Six Industrial Markets See Lower Vacancy Rates and Higher Rents in the First Half of 2016

Six Industrial Markets See Lower Vacancy Rates and Higher Rents in the First Half of 2016 Facebooktwitterpinterestlinkedin

There has been a recent boost in the industrial side of real estate causing the rents to raise and vacancy rates to drop. Let’s take a look at the six core industrial markets whose demand has risen in the first half of 2016.



Atlanta is having another productive quarter as some large industrial tenants took occupancy of new buildings. This is not a new occurrence for this area. Atlanta has had 20 consecutive quarters of strong positive activity since the end of 2014. Rents are reaching $3.02/SF and occupancy gains totaled over 2.6 million square feet.


chicago theater

This industrial sector is record-breaking, recently ranked the third strongest market with absorption at 3.9 million square feet. Vacancy continues to decrease and construction is on the rise with 13.8 million square feet of construction in the works. Rents have been on the upward swing thanks to Chicago’s improving vacancy rate. The weighted average asking rents inched up from the previous quarter mark of $4.74 per square foot to $4.79 per square foot net.

Dallas – Fort-Worth

Dallas - Ft Worth

DFW is seeing historically low vacancy rates and that means there is a lack of space on the market. Developers have responded with increased construction. About 23.9 million square feet of industrial space is currently under construction, almost 10.8 million square feet higher than last year. Absorption overall for the year reached close to 11 million square feet, increasing by 9.6% over 2015 mid-year levels.

Los Angeles

Los Angeles

Los Angeles had a record-breaking year adding 45 big-box locations to the area, a total of 22.8 million square feet. In the first quarter, 2.4 million square feet of construction projects are underway. Demand is not the concern in this market, but supply. Land is in very short supply and also it is very expensive. As a result, we aren’t seeing as many new development projects. This is all putting a damper on leasing activity. Rents have been trending up since 2010 and are at a growth rate of 13.1% in the first quarter. Expect to see the rents to continue in this upward swing because of the demand for land and construction costs.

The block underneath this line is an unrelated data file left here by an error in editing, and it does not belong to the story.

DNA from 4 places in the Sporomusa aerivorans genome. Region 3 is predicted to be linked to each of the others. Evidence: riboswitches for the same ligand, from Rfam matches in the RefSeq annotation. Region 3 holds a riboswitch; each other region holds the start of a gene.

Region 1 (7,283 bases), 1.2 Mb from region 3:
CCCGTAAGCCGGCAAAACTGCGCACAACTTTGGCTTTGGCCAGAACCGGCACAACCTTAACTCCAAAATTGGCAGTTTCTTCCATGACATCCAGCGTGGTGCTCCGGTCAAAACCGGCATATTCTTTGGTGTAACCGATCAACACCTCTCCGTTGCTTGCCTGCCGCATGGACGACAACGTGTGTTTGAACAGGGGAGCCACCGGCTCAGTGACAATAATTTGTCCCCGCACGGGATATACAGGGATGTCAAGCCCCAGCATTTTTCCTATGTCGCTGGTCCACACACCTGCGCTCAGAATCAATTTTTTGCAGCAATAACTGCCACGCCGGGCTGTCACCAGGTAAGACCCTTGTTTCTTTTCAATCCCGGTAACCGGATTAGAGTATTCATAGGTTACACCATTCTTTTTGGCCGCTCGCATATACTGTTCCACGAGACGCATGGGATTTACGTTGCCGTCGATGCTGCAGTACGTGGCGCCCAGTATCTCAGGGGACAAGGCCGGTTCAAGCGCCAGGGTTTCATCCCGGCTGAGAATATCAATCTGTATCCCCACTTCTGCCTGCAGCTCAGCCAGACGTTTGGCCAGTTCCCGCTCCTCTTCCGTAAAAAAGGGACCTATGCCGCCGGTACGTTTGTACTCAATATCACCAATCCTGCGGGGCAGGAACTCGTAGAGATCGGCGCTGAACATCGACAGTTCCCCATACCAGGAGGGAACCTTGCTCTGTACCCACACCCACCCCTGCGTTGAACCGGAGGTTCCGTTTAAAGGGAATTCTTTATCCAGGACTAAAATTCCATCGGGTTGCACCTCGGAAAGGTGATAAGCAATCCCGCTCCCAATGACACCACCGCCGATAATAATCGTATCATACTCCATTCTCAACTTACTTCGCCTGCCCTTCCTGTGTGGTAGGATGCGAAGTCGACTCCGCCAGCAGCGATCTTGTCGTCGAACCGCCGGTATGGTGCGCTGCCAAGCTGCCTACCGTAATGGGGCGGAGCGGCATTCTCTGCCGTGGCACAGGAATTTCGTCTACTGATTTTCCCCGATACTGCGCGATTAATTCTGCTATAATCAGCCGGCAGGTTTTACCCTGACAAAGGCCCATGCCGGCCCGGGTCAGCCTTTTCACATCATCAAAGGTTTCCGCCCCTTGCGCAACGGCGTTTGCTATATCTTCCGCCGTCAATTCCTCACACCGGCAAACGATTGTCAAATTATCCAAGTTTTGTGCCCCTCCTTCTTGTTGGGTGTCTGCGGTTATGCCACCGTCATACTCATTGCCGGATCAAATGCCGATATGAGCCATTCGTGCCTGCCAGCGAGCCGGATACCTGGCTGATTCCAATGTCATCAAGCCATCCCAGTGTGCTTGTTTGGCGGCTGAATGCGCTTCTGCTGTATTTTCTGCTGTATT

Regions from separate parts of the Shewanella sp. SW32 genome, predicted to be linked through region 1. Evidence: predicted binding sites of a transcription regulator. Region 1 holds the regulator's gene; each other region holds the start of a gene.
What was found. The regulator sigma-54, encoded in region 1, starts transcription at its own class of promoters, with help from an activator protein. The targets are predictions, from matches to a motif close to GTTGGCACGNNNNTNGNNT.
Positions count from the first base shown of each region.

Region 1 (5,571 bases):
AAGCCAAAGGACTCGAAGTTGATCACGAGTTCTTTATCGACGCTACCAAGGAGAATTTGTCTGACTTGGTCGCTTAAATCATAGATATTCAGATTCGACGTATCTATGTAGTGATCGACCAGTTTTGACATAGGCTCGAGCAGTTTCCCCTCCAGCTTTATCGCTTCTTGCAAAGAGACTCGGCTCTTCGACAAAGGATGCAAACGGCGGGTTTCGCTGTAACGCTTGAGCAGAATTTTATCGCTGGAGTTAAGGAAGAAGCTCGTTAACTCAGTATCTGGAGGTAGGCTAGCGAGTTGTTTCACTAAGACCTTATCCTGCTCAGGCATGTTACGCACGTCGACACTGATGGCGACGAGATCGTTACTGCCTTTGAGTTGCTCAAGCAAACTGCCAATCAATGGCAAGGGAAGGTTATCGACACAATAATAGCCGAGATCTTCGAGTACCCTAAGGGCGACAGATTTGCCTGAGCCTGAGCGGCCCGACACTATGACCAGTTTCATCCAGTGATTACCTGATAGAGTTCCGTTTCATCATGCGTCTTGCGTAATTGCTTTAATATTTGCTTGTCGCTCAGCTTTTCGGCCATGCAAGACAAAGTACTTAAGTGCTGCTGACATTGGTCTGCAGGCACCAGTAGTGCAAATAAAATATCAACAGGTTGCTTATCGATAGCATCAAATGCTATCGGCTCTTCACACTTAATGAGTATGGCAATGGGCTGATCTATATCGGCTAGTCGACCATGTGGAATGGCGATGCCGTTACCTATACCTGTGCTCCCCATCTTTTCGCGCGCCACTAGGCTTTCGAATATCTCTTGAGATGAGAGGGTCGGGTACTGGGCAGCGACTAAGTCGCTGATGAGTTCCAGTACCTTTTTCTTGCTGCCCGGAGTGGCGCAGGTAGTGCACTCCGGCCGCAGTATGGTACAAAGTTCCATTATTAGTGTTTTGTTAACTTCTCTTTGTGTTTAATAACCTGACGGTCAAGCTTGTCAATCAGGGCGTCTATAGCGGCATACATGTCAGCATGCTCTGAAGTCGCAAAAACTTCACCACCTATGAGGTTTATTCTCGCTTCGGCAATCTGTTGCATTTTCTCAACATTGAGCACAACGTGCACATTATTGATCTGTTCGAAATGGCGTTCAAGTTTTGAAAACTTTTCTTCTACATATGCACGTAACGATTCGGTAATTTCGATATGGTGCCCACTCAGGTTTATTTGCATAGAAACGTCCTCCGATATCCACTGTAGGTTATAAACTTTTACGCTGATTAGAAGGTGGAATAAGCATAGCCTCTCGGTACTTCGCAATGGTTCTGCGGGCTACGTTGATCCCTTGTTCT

New Jersey/Lehigh Valley/Eastern PA

New Jersey

This area is seeing increased rental rates, record levels of construction, and strong investor demand for industrial space. Vacancy rates are at an all-time low 4.9 percent. Rental rates are at $4.95 per square foot and are expected to increase as the new construction is delivered. Big box leasing doubled within the year at 18.4 million square foot and is all leased up by the second half of the year.



Toronto is seeing quite the slowdown since their record-setting 2015. Now that construction activity is starting to catch up to tenant demand for new space, they are seeing a steady net absorption. So far in the first quarter we’ve seen nearly 2.5 million square feet of industrial product completion in the area. The net asking rents are at an overall average of $6.20 per square foot with gross rental costs averaging just above $10 per square foot. There is currently around 6 million square feet of big-box space under construction and it will probably plateau in the foreseeable future.